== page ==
I thought this chapter one is a good link to the requirements phase. The requirements being decomposed in the same way as a pre-design phase to then prepare for microservices design.
  • Tom:
    Good, very practical review of the thought processes and real-world symptoms and consequences when considering a move to microservices. You’ll need to think for this one, as the author doesn’t hand you the answers, but if you do think through this material, you’ll be equipped for the squishy world of actual professional software development.
  • Ibrahim Tasyurt:
    I loved this book. The author puts together the challenges&opportunities when transforming monolith to micro-services. Also compiles the patterns to migrate the code and data. The patterns described in this book are not only applicable to microservices transformation but any kind of re-write and migration cases.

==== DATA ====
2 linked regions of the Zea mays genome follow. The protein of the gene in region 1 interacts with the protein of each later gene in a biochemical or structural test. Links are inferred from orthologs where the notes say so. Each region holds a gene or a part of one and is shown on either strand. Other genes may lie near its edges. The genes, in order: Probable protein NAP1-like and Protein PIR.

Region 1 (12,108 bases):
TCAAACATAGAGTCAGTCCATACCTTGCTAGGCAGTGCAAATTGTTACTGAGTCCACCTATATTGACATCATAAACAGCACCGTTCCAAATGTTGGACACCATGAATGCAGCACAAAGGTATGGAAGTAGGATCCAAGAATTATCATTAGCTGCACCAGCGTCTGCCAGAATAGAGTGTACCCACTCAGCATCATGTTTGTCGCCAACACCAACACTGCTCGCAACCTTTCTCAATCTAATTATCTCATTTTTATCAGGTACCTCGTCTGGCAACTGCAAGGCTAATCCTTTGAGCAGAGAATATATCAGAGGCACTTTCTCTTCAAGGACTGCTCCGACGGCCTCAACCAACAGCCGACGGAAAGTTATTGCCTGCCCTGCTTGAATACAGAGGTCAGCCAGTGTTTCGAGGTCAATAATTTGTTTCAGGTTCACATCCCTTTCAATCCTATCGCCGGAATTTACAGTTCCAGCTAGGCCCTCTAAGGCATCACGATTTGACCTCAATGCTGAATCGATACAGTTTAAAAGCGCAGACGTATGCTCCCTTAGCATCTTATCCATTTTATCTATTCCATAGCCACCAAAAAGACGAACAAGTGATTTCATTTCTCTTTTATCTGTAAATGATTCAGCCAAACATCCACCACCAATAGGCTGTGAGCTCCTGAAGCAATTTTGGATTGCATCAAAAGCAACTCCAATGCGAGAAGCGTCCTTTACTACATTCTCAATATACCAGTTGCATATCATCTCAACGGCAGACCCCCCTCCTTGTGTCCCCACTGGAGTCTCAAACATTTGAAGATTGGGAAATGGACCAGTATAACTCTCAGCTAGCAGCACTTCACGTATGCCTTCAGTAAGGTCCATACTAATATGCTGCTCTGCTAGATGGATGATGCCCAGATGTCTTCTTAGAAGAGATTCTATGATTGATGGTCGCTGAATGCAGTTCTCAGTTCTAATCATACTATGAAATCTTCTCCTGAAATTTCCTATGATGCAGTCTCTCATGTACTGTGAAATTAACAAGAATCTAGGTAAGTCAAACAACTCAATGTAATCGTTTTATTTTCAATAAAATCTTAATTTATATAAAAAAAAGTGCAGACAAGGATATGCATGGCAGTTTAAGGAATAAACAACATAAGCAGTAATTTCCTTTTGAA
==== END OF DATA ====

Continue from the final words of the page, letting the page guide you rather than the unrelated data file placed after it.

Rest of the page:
• Isaac Perez Moncho:
    Very good book, if you are thinking about microservices you must read it.
    It explains the different ways you can migrate from a monolith to microservices, but also tries to explain how to understand if this move is right for you.
    A brief summary would be: “strangler patter” and it’s not easy.
  • Bart Schotten:
    Very practical and realistic. Not just a rehash of its predecessor.

Buy more ebooks

Building Microservices: Designing Fine-Grained Systems 1st Edition

Designing Data-Intensive Applications: The Big Ideas Behind Reliable, Scalable, and Maintainable Systems

System Design Interview An insider’s guide 2nd Edition